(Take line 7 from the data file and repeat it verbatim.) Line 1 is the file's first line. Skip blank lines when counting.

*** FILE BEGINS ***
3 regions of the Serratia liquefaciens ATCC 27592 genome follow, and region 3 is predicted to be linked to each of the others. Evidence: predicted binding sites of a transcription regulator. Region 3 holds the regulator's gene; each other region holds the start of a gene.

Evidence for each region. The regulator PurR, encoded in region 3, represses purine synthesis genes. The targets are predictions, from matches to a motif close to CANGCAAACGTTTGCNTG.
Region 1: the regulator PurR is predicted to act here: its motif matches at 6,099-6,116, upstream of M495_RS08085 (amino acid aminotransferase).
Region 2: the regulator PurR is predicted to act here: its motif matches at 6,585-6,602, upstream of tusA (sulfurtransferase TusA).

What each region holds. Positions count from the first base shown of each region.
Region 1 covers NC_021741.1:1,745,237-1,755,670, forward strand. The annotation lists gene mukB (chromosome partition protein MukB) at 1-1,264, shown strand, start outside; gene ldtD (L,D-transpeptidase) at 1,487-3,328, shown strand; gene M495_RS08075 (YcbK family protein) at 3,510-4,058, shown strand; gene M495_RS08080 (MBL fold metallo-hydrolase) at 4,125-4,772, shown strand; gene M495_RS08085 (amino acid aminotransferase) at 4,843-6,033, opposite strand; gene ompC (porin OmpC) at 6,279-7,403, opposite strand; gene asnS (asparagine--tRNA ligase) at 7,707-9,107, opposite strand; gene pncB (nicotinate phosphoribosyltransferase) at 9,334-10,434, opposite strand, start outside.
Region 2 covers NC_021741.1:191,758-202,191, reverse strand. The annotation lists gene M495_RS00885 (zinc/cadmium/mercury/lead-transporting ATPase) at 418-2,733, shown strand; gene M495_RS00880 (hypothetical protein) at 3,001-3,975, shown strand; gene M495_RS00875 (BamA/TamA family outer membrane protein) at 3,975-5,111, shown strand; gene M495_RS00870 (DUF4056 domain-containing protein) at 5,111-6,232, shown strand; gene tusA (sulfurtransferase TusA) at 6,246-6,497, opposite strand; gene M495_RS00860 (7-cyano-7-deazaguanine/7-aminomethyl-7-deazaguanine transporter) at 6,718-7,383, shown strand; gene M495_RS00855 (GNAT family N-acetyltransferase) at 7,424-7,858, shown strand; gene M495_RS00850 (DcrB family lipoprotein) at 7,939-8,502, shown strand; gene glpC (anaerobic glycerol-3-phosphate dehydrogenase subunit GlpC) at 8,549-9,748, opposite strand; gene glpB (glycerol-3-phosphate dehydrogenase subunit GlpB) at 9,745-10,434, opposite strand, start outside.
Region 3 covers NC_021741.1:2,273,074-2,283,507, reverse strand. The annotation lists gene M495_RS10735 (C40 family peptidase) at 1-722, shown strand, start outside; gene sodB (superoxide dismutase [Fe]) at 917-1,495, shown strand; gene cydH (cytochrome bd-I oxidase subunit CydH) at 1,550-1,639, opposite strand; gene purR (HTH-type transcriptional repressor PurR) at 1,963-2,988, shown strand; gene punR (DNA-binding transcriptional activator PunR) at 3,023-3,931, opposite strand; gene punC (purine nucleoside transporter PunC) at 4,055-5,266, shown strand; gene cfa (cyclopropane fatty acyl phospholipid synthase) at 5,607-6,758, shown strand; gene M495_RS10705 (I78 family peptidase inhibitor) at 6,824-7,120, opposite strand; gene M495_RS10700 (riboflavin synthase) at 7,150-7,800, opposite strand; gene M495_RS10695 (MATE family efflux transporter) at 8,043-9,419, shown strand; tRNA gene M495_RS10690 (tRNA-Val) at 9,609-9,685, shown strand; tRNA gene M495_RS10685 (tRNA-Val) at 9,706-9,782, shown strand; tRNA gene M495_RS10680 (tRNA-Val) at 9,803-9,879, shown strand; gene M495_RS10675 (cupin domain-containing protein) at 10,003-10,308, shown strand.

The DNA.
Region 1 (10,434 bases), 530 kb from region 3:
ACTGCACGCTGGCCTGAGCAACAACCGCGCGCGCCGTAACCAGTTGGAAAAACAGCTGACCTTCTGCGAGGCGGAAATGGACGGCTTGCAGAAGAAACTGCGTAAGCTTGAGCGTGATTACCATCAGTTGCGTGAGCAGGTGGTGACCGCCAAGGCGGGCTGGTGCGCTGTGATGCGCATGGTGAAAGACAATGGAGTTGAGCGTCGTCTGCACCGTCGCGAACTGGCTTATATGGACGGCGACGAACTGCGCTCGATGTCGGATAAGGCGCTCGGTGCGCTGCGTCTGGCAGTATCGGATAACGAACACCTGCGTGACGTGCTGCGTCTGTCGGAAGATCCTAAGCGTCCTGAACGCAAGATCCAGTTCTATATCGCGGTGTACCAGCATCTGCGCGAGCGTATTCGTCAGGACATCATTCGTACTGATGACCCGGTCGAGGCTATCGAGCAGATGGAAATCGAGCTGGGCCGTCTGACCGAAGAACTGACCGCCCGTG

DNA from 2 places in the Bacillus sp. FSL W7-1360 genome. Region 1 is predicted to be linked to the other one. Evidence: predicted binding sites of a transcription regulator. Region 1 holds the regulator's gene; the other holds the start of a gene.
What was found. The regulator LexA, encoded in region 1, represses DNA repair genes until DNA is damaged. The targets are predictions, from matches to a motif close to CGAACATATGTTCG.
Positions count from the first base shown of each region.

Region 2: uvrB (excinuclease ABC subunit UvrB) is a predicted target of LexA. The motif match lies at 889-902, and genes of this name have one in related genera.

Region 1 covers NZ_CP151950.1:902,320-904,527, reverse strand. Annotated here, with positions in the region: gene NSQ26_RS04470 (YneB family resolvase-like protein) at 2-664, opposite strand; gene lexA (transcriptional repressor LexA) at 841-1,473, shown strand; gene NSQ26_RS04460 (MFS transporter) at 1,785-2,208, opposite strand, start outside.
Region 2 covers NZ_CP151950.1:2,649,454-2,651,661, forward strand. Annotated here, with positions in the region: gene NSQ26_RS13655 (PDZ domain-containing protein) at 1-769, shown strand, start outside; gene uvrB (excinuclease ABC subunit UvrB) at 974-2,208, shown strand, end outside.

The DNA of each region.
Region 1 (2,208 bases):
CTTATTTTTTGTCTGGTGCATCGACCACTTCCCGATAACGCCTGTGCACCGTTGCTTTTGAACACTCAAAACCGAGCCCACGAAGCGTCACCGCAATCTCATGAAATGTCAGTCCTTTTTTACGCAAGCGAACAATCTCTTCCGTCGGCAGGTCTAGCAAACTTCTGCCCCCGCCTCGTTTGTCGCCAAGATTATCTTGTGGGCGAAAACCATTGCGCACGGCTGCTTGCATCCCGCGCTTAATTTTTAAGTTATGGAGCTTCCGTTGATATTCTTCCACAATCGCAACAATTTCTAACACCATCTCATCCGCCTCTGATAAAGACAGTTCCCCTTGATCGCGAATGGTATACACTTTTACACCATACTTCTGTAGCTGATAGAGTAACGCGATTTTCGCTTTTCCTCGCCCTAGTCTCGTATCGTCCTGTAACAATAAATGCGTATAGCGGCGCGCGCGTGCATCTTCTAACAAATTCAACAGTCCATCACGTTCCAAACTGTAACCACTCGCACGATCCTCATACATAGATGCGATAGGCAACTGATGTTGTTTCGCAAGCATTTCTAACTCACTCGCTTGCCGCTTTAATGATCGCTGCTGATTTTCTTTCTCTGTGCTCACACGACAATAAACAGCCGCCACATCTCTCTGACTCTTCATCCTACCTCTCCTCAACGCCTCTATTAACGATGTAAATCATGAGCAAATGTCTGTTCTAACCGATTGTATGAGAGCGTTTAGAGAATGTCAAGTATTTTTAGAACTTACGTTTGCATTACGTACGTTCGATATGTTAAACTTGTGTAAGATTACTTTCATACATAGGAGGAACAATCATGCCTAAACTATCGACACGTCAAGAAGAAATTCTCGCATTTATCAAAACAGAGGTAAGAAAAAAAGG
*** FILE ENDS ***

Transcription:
Region 2 covers NC_021741.1:191,758-202,191, reverse strand. The annotation lists gene M495_RS00885 (zinc/cadmium/mercury/lead-transporting ATPase) at 418-2,733, shown strand; gene M495_RS00880 (hypothetical protein) at 3,001-3,975, shown strand; gene M495_RS00875 (BamA/TamA family outer membrane protein) at 3,975-5,111, shown strand; gene M495_RS00870 (DUF4056 domain-containing protein) at 5,111-6,232, shown strand; gene tusA (sulfurtransferase TusA) at 6,246-6,497, opposite strand; gene M495_RS00860 (7-cyano-7-deazaguanine/7-aminomethyl-7-deazaguanine transporter) at 6,718-7,383, shown strand; gene M495_RS00855 (GNAT family N-acetyltransferase) at 7,424-7,858, shown strand; gene M495_RS00850 (DcrB family lipoprotein) at 7,939-8,502, shown strand; gene glpC (anaerobic glycerol-3-phosphate dehydrogenase subunit GlpC) at 8,549-9,748, opposite strand; gene glpB (glycerol-3-phosphate dehydrogenase subunit GlpB) at 9,745-10,434, opposite strand, start outside.